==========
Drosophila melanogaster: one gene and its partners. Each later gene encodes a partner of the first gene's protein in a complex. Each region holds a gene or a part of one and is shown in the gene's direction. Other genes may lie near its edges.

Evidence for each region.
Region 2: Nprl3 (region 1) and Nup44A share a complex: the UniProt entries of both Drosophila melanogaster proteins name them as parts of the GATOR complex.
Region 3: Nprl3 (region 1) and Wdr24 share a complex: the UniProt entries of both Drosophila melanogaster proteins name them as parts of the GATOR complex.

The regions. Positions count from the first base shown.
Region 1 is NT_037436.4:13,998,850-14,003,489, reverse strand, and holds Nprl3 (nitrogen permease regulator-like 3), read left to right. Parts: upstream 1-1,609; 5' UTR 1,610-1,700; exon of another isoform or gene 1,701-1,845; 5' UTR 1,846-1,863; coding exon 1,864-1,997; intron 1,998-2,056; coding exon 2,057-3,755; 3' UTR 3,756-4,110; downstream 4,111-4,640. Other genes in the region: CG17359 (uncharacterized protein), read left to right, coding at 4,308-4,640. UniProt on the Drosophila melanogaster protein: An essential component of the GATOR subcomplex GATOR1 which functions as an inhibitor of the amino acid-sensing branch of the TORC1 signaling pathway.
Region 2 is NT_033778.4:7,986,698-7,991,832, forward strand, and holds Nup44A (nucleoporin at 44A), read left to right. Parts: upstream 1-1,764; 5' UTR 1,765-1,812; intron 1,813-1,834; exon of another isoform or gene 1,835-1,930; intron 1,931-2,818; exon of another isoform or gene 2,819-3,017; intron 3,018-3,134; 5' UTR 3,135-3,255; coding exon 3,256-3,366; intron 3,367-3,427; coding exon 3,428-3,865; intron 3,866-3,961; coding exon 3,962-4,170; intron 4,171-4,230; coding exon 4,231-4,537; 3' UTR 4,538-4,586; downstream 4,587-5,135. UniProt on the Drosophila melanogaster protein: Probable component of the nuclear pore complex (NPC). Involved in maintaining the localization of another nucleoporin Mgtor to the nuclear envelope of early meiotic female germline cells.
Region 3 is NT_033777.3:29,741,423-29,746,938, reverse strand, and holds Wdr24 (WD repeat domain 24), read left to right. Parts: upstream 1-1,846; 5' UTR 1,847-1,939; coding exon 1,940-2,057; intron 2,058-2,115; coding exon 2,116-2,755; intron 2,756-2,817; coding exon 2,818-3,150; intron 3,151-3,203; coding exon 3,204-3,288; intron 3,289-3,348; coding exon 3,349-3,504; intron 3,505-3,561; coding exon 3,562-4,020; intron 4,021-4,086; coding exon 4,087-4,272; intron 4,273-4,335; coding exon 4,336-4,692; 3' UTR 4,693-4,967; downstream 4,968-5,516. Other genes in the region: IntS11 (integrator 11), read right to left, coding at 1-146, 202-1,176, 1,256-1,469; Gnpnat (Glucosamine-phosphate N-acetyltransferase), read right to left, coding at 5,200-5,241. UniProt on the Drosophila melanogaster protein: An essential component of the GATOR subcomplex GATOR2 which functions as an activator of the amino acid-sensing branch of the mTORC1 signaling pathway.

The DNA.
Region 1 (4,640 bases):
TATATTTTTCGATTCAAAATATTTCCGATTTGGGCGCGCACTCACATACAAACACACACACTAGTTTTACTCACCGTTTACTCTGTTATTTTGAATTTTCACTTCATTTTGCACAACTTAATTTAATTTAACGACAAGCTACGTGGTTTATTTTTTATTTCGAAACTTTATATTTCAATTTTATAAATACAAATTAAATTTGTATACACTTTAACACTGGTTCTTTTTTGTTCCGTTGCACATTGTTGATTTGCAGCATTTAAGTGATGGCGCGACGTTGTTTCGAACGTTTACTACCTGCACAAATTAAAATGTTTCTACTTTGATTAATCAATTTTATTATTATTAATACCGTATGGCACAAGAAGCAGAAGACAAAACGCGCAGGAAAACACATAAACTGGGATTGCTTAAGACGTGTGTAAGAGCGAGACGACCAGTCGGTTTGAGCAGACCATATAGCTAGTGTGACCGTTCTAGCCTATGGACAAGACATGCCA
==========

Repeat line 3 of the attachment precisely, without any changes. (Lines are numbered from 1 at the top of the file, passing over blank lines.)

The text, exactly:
Region 2: Nprl3 (region 1) and Nup44A share a complex: the UniProt entries of both Drosophila melanogaster proteins name them as parts of the GATOR complex.